Teaching Programming Using Arduino

As a PhD student I seem to spend substantial amounts of time teaching, marking or writing worksheets and practicals. Although I should probably be spending this time writing my thesis or doing other research work, teaching is something I’ve always enjoyed.

This year at Aberystwyth we completely reorganised our first year. One of the big changes was to move from Java to Arduino (C / C++) as the language used in our introductory programming module. Now there are many arguments about the positives / negatives of teaching programming via object orientation, which I won’t go into. Personally, I think it was a good move. For people that have never programmed, OO concepts seem to get in the way of learning basic syntax and getting to grips with the sort of logical thinking required when programming. For all the people that agree with that sentiment, I’m sure plenty of people would tell me I was completely wrong. Anyway, the changes were made and we’ve almost made it to the end of the semester.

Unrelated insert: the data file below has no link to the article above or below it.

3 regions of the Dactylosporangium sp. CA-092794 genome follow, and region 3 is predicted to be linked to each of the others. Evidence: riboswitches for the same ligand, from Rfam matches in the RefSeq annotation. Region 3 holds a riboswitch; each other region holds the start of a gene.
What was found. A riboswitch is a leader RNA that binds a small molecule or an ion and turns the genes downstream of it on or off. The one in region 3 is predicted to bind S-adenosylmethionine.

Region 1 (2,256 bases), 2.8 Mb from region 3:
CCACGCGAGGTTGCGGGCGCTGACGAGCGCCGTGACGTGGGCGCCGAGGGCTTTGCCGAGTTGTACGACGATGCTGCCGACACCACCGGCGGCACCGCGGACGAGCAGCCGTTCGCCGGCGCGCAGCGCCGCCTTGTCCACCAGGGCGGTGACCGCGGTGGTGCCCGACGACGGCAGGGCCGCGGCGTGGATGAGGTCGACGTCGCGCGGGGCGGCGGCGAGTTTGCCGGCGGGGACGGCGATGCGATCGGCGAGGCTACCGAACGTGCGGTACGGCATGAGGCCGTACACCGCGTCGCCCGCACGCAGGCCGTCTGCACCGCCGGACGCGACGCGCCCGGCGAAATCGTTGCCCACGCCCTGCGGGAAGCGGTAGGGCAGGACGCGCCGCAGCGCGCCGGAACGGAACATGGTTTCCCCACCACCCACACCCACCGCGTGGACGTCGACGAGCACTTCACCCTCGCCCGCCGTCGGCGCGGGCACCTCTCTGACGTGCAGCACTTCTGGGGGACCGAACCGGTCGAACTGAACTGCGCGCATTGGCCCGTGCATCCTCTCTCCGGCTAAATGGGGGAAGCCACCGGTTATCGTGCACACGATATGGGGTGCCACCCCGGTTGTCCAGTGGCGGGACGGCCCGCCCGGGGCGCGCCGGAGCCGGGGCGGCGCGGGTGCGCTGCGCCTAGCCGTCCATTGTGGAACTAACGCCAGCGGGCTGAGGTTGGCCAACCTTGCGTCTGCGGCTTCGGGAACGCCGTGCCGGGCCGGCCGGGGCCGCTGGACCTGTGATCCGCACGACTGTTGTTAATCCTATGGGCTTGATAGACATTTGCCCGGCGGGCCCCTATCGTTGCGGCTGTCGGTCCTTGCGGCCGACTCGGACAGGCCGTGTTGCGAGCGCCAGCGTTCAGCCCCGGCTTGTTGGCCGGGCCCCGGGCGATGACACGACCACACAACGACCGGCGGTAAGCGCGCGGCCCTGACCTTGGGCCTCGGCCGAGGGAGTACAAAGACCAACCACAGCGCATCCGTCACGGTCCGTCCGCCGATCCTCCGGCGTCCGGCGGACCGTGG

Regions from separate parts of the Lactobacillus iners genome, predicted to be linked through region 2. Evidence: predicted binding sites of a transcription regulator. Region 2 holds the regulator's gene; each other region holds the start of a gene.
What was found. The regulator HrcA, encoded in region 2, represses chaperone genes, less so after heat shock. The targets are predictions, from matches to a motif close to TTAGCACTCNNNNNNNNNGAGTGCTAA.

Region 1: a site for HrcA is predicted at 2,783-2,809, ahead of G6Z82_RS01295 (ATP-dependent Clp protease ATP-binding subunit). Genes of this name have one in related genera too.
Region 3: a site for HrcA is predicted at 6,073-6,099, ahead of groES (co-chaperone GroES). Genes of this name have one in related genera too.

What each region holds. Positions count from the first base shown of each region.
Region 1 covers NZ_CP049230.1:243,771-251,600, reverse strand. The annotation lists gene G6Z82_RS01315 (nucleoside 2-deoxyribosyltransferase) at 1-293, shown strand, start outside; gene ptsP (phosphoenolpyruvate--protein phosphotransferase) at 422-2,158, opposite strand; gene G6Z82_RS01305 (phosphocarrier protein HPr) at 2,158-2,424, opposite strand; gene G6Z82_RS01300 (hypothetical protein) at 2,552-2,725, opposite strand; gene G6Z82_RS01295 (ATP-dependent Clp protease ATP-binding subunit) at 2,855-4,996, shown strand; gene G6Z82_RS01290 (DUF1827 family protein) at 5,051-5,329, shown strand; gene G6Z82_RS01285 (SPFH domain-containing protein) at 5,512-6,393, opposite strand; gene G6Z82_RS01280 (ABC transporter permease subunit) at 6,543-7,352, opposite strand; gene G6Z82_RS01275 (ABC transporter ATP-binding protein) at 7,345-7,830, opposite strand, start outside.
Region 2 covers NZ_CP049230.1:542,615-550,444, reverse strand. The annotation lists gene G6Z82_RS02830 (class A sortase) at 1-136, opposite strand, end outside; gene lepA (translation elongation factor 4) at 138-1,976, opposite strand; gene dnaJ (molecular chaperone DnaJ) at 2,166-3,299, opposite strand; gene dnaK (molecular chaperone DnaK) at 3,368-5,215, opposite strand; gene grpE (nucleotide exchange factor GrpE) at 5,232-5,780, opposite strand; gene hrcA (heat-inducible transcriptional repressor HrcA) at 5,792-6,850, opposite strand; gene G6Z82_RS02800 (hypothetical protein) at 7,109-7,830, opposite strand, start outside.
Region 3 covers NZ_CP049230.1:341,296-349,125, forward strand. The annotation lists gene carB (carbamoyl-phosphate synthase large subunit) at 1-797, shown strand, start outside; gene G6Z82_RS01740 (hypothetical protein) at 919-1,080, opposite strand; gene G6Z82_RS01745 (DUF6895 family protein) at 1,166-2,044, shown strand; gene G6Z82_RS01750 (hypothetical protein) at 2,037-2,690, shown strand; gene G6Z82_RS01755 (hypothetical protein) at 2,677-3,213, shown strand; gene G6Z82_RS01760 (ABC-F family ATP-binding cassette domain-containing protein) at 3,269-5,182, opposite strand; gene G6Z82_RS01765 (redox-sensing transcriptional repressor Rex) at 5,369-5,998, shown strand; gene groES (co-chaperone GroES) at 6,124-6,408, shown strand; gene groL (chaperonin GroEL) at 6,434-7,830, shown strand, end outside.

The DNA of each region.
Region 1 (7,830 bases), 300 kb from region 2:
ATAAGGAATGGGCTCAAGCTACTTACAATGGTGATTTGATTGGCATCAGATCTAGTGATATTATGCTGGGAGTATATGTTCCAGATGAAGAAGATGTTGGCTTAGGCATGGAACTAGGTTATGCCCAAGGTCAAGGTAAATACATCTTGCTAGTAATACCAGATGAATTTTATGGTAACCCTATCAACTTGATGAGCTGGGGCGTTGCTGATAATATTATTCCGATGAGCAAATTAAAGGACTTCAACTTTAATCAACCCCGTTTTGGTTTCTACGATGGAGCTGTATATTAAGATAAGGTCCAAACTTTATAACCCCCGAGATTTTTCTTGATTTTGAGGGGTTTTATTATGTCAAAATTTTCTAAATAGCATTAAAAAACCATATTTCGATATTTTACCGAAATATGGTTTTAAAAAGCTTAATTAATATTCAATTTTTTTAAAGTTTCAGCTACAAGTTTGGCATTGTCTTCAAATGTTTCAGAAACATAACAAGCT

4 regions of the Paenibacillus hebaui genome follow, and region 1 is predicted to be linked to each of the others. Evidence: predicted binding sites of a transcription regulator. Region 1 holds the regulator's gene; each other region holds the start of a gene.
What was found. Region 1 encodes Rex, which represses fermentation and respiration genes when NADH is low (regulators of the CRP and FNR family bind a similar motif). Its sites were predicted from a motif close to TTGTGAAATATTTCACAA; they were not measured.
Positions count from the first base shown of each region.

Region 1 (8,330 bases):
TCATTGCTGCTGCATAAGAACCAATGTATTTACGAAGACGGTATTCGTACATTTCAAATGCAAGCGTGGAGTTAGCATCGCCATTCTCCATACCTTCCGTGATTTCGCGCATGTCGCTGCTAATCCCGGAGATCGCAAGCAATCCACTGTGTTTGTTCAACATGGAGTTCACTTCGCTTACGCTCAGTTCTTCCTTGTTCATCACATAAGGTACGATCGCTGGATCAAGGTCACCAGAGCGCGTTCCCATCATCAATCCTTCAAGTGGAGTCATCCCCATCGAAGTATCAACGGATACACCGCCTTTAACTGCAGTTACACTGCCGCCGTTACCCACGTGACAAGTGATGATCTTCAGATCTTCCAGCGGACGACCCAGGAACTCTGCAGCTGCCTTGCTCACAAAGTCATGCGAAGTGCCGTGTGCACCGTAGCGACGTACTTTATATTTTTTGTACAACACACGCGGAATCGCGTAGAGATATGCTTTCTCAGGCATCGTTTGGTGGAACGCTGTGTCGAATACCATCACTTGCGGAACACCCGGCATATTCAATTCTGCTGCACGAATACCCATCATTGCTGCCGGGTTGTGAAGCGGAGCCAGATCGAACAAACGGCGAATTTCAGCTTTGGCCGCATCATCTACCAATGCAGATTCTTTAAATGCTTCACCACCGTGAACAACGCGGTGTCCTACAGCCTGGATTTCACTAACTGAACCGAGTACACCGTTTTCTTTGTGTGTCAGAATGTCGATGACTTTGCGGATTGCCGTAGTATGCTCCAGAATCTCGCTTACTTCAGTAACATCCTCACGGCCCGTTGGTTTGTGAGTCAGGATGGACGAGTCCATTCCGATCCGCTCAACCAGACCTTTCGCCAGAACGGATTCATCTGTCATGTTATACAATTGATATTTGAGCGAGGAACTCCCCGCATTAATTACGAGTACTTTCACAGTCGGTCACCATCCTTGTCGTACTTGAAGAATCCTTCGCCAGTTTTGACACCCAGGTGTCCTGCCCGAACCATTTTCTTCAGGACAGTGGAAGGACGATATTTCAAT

The module is split into two parts. The first part consisted of 5 intensive weeks of  lectures and one, two hour practical per week. In the second half, students are split into 4 groups based on degree scheme. Each group then has a further 5 weeks of practicals, the amount increased to 5 hours per week, and a reduced lecture load. Each student is given an Arduino Uno (and USB cable)  and a different shield that matches their degree scheme. There are robotics shields, networking shields, vision / games shields and a generic computer science shield.

Students seem to have enjoyed the new module and have made fantastic progress. The popularity of the Arduino platform has meant that many students have come up with their own projects in their spare time. One danger of using the Arduino platform is that we needed to be careful to not replace the OO concepts of Java with low-level complexities of working with microcontrollers. I feel like we’ve walked the fine line quite well.

I’ve been fairly involved with the module, doing quite a lot of demonstrating, and noticed that a few students were feeling a bit left behind. Something that seems to be quite popular at the moment are tutorial videos, so I thought I would give it a shot. I recorded myself working through a number of worksheets (non-assessed ones). Each video is around 30-40 minutes long and consists of me live programming through the worksheet and describing what I’m doing and why. The response has been fairly good, with several of the videos getting 100+ views so I may try to continue this in the future.

For anyone interested the link to the playlist is here: Youtube.


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